No buttons, no lawn signs, no T-shirts for political candidates — that has been the interpretation of the city charter for 60 years.
For decades, Philadelphia city workers were forbidden from engaging in any political activity, even outside of the workplace. But a hearing Wednesday could mark the end of that practice.
Shane Creamer, executive director of the city’s board of ethics, says that before the board was created four years ago, no city agency was tasked with enforcing the rules.
“And so now that you have an agency responsible for enforcing the restrictions on political activities in the charter, it’s important to have a clear understanding so everyone knows what you can and can’t do,” said Creamer.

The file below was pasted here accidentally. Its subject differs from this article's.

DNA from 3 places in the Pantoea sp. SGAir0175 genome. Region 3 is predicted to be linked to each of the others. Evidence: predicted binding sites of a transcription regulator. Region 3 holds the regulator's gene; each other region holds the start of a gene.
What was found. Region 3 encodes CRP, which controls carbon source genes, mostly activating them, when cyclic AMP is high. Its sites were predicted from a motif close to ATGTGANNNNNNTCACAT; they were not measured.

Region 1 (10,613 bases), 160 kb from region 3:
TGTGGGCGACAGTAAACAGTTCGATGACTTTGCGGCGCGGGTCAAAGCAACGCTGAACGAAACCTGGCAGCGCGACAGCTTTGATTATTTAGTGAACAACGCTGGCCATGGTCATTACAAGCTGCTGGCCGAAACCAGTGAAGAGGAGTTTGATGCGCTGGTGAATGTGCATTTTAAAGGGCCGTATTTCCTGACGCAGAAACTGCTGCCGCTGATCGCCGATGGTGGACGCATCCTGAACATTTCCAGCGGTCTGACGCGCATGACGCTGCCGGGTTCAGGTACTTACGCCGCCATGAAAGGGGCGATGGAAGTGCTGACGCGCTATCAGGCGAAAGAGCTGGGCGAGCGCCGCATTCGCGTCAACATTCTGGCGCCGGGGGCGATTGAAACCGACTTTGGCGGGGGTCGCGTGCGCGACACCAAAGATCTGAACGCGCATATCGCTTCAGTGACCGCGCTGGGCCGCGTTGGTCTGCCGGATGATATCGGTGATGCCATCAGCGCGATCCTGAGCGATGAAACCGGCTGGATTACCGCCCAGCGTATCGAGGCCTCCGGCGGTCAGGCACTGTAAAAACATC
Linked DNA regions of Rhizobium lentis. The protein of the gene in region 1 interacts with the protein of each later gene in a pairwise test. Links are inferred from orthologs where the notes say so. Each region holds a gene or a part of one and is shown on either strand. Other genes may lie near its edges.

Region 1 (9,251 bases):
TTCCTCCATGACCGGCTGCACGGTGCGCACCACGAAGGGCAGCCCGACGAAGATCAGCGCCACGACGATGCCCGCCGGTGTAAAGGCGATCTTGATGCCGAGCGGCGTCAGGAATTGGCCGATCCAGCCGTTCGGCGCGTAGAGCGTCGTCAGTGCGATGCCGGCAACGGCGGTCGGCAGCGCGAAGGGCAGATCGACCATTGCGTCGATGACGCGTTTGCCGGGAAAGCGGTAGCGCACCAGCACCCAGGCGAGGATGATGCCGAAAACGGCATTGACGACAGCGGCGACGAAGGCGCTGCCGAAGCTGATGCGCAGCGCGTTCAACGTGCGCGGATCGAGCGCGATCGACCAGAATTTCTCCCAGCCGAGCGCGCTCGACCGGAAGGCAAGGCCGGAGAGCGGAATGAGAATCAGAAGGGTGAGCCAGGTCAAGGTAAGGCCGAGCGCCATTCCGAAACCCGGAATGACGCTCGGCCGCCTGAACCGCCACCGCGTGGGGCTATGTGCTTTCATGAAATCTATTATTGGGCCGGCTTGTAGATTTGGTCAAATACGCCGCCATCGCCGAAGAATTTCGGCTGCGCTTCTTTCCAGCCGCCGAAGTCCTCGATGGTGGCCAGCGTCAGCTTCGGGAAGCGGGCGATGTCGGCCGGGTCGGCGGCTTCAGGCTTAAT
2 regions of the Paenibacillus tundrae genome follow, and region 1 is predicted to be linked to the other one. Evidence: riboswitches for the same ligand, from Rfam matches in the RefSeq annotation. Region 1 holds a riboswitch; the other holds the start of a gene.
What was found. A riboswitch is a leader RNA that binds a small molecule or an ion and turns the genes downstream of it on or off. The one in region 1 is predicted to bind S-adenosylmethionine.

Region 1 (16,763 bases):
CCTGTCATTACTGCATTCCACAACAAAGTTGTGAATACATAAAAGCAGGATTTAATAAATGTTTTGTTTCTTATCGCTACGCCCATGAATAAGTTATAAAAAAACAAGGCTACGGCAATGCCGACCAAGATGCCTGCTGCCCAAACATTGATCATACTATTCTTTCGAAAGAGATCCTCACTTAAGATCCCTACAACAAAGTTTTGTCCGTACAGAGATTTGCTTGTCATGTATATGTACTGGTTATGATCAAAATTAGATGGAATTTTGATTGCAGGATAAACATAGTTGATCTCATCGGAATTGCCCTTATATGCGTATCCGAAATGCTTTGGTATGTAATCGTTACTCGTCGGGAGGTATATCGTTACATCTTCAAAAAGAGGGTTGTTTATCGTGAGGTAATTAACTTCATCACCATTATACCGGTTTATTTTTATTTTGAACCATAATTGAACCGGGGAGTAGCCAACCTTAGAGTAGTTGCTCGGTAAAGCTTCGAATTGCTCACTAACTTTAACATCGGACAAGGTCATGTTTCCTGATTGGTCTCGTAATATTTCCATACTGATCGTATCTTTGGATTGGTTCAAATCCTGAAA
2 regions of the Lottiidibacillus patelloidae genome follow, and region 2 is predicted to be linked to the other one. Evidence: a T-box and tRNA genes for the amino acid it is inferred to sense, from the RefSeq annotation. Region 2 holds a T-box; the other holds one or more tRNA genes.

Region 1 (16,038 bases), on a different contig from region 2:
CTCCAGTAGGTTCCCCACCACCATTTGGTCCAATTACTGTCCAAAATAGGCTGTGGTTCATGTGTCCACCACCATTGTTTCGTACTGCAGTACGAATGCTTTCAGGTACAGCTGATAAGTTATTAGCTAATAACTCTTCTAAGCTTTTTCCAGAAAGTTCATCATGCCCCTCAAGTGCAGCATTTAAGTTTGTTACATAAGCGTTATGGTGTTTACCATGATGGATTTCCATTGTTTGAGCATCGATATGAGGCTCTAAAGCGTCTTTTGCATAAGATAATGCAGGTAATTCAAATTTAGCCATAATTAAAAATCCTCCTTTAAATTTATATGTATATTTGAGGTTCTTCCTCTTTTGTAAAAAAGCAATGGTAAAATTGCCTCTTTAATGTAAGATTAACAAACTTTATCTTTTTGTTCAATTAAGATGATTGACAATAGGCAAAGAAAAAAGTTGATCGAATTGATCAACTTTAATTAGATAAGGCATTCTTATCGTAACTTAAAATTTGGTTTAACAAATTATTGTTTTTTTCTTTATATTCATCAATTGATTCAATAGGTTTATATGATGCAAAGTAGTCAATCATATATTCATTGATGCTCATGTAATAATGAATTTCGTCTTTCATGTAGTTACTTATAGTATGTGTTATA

City workers will be able to express political opinions and preferences for candidates, as long it’s done off the clock. Working to elect a candidate, or serve as a ward leader, however, would still be forbidden — unless you work for City Council.
The political watchdog group the Committee of Seventy supports the board’s proposed changes — except for the exemptions made for council staffers.
“The mayor’s staff can’t work for the mayor’s campaign, but City Council staff can work for the councilperson’s campaign,” said Zack Stalberg of the Committee of Seventy. “That’s just wrong … it makes no sense and it leaves the taxpayer in the position of underwriting campaign activity.”
The new rules would place new restrictions on council staffers — for example, they would no longer be able to raise campaign money or serve as campaign treasurers.